• Bottle Flight
  • View Larger
  • Description:The Aged & Ore Bottle Flight is a premium set of 4 custom silicone wrapped glass bottles designed to transport and share samples of your favorite spirits. The flight bottles come in a custom EVA travel case that fits perfectly in any small bag. An Aged &
  • Travel Bundle
  • View Larger
  • Description:This Bundle combines two of our crowd favorite products, creating the ultimate travel bundle to bring along your favorite spirits and glassware. Bundle Includes: Neat Traveler (Gray) Bottle Flight (Gray) Note: This bundle is only available in gray and col

*Bourbon Culture is reader-supported. When you buy through links on our site, we may earn an affiliate commission.

Anonymous

Thursday 6th of June 2024

Not everybody knows everything about anything. There is, in fact a bootlegger that has been barrelling stuff in MO since 2003 - longer actually, there was an AOTS bottle sold in Colorado before Christmas last year that was 26yo MO distillate. Since the operation didn't get a DSP until much later, anything *that* Label puts out can not legally carry an age statement older than the DSP. Thing is that with the NDA in place, the NDP can state the actual age statement long as the Distillery remains undisclosed. Should the Distillery become known, there's a risk the TTB/ATF will intervene and risk future operations. This is why I am posting this anonymous as even knowing my name could increase the chance things go wrong. I know everyone loves a good investigation and a good expose, but as I said, not everything is known even to the biggest Whiskeytuber nerd or the SpiritsReviwer Website extraordinare!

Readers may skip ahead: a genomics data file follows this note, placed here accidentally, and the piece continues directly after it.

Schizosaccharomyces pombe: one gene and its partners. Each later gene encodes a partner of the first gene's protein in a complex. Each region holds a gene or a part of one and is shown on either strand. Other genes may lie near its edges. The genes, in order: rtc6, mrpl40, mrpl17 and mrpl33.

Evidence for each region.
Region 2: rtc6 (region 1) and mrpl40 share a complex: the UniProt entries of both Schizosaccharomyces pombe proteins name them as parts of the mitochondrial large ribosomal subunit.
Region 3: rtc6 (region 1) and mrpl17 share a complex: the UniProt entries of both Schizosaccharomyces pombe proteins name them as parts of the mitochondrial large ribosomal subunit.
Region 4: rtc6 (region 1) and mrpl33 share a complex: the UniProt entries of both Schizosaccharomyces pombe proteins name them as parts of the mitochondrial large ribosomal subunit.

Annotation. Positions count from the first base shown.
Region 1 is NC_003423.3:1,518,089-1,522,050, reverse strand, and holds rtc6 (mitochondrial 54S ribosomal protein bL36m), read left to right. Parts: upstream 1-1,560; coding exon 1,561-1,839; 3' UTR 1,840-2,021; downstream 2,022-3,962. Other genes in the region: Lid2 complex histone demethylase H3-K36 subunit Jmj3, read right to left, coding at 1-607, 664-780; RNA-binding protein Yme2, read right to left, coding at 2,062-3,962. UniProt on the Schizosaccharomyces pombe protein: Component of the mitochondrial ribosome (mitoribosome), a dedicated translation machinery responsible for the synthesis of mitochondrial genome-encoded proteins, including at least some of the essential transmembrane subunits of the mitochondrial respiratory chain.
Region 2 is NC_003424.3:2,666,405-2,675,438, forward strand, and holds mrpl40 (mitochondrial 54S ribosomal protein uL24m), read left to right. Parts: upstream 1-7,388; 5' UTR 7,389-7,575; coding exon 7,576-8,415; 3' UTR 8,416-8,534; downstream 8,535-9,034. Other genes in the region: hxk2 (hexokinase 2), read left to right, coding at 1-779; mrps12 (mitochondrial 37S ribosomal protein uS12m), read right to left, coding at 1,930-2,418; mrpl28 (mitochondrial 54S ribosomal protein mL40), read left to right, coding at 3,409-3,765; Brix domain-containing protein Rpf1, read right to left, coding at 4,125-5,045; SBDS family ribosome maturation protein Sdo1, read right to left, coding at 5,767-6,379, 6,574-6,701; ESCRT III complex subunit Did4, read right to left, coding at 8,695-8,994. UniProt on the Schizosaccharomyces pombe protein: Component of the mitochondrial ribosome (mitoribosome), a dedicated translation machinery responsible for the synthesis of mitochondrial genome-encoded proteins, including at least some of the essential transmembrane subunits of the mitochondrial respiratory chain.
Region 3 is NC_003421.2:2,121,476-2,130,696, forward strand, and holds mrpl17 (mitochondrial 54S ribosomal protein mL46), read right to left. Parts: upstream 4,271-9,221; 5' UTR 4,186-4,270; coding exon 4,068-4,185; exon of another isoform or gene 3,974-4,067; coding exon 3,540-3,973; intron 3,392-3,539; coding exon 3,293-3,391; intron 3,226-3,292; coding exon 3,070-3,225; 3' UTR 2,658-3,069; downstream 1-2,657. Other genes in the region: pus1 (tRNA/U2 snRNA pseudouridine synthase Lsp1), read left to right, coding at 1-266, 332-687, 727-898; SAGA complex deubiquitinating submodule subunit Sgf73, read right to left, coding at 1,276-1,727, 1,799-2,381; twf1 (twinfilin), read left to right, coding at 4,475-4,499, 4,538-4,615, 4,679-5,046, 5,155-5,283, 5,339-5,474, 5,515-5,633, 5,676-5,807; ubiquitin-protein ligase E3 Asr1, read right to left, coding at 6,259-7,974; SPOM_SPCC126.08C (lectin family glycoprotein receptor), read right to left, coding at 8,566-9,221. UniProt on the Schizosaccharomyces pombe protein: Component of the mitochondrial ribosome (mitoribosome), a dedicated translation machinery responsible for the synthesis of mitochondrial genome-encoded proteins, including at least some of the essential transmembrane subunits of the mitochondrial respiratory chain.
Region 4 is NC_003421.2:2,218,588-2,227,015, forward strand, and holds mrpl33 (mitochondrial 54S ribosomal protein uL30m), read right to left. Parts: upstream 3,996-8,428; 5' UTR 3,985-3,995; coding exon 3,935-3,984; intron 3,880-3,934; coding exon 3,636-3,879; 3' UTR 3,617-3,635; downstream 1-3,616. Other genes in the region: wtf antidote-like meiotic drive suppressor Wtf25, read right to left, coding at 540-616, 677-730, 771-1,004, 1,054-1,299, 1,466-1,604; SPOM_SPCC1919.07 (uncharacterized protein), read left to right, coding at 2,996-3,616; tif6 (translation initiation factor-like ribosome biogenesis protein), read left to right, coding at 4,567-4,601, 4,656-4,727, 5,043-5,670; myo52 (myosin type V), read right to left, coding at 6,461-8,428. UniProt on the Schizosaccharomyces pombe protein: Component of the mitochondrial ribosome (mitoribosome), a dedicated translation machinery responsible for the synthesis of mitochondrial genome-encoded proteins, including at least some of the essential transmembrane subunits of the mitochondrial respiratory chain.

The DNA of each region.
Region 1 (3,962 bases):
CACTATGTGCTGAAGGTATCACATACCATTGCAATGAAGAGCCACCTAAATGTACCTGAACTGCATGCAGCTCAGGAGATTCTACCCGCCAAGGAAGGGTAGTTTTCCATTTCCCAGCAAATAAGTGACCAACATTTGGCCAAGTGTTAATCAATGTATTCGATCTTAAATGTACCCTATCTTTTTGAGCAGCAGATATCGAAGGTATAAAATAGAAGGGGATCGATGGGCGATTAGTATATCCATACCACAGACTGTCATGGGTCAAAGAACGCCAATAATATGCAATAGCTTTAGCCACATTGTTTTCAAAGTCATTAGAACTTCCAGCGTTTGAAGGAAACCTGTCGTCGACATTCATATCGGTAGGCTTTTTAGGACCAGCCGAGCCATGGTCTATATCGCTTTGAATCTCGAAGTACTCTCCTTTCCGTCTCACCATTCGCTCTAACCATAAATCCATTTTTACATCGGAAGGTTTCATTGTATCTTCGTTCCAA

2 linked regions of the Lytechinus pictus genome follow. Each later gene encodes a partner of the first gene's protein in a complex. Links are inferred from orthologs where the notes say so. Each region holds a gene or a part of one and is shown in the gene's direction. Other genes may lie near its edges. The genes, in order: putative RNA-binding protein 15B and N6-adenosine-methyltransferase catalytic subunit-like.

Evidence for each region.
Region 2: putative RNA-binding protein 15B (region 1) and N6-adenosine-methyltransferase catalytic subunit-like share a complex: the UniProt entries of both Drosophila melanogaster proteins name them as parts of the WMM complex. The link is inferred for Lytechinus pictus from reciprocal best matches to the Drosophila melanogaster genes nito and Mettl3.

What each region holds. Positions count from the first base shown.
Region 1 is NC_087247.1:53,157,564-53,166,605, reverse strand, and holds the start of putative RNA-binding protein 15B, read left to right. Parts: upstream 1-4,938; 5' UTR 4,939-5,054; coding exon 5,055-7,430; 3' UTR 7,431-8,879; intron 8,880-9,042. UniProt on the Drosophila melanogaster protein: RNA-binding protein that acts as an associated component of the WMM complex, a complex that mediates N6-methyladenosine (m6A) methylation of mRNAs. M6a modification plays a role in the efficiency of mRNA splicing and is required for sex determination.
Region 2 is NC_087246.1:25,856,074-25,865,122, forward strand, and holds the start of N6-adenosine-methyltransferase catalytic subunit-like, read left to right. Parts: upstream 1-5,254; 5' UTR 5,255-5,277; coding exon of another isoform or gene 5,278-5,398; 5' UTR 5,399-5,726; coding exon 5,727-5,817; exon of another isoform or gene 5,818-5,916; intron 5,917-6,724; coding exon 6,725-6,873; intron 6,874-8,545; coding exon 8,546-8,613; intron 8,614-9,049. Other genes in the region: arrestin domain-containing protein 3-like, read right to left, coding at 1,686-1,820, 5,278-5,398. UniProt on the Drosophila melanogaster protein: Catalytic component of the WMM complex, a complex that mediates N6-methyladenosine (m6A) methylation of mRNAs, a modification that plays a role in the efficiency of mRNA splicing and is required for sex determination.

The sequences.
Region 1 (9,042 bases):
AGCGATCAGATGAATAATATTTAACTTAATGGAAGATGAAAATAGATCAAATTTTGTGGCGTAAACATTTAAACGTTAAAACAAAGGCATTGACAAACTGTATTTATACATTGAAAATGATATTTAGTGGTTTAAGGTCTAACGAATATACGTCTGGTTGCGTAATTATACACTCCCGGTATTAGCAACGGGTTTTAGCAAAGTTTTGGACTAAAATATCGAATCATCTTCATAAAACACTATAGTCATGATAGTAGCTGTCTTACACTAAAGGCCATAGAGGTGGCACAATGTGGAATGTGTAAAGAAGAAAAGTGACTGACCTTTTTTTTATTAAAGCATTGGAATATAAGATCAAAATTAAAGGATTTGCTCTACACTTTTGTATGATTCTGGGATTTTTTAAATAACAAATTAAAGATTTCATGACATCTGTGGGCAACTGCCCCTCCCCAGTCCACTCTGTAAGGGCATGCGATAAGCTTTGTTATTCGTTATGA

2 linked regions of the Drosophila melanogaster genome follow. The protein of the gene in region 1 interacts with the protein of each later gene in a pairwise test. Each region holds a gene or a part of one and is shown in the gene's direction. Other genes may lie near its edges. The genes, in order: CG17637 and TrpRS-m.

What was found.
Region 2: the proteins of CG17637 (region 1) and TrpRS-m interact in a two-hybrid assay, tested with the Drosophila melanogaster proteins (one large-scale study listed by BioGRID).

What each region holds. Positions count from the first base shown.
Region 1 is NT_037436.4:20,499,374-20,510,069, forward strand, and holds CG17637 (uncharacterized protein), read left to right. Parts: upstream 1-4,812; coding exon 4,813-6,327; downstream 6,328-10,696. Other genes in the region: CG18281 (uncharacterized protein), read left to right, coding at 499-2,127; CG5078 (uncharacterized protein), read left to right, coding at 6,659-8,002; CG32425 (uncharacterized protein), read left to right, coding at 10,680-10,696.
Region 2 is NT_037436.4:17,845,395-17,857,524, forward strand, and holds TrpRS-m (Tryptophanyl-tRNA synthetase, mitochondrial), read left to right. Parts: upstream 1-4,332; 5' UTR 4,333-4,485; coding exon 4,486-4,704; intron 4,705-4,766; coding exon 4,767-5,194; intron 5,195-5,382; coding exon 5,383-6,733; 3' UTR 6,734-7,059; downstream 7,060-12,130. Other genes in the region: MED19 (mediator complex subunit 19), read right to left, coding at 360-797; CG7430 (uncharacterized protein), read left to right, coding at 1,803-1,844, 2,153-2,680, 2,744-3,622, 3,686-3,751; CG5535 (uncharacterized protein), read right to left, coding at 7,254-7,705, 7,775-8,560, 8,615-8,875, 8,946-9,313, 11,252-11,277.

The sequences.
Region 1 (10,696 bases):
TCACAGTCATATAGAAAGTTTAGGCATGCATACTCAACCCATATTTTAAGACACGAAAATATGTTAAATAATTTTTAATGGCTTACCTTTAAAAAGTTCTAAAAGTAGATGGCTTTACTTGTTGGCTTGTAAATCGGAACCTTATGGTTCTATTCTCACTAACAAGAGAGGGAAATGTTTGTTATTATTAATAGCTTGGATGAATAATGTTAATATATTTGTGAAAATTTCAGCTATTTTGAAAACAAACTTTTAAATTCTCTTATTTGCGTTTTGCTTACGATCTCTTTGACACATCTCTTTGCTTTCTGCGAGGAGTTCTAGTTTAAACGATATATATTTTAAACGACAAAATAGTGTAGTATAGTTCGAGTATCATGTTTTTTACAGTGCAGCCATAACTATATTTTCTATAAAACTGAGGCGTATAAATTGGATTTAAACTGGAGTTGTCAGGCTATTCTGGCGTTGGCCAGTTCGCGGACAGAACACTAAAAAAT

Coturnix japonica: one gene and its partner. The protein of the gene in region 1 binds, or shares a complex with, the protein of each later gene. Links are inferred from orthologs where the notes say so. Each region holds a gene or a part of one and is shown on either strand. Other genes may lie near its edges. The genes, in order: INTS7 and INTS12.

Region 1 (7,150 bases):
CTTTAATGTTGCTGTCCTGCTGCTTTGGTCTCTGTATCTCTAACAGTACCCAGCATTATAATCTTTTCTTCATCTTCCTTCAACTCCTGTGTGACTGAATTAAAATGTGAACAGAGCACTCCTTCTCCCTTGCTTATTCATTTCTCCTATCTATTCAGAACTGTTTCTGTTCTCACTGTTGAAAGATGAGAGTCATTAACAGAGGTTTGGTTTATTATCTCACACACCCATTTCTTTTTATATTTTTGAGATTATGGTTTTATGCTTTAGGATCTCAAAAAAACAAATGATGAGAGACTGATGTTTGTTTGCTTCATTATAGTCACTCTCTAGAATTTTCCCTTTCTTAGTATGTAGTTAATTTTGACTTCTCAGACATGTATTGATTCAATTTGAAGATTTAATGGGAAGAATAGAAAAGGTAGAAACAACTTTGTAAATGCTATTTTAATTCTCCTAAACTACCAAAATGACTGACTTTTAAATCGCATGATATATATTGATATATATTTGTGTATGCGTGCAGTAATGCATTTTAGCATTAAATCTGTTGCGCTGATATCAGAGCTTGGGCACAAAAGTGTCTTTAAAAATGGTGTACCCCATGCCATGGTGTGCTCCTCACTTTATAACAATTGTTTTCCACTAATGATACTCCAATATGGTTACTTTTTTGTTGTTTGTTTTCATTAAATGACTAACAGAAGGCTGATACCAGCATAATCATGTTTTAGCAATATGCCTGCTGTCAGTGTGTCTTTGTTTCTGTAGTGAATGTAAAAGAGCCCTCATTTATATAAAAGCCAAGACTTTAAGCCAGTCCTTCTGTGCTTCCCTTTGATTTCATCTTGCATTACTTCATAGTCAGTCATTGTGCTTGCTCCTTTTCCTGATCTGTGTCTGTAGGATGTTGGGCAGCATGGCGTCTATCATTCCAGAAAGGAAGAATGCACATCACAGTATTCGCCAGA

Jordan

Wednesday 29th of May 2024

Update to original comment. Saw a reviewer on tiktok mention that his 21-year bottle had a note on the side that said the first 7 years were aged in a 'new toasted American oak', next 7 were aged in a one-time use 'American bourbon whiskey' barrel, and after that aged in a 'neutral cask' to balance over-oaking.

Anonymous

Friday 31st of May 2024

@Jordan, could it be Woodhat Distillery?

Jordan

Wednesday 29th of May 2024

Just purchased one. I trust T8ke, but I should've figured it sounds too good to be true. Heard a reviewer mention minerality on their tasting notes. Made me think of only one thing... Dickel! Mashbill obviously doesn't line up, but they have the cheapest 15+ year bourbon around.

Also, if you check out Art of the Spirits barrel dumping videos, the outsides of the barrels are ridiculously clean for 20 years of aging. Nothing like rickhouse aged barrels.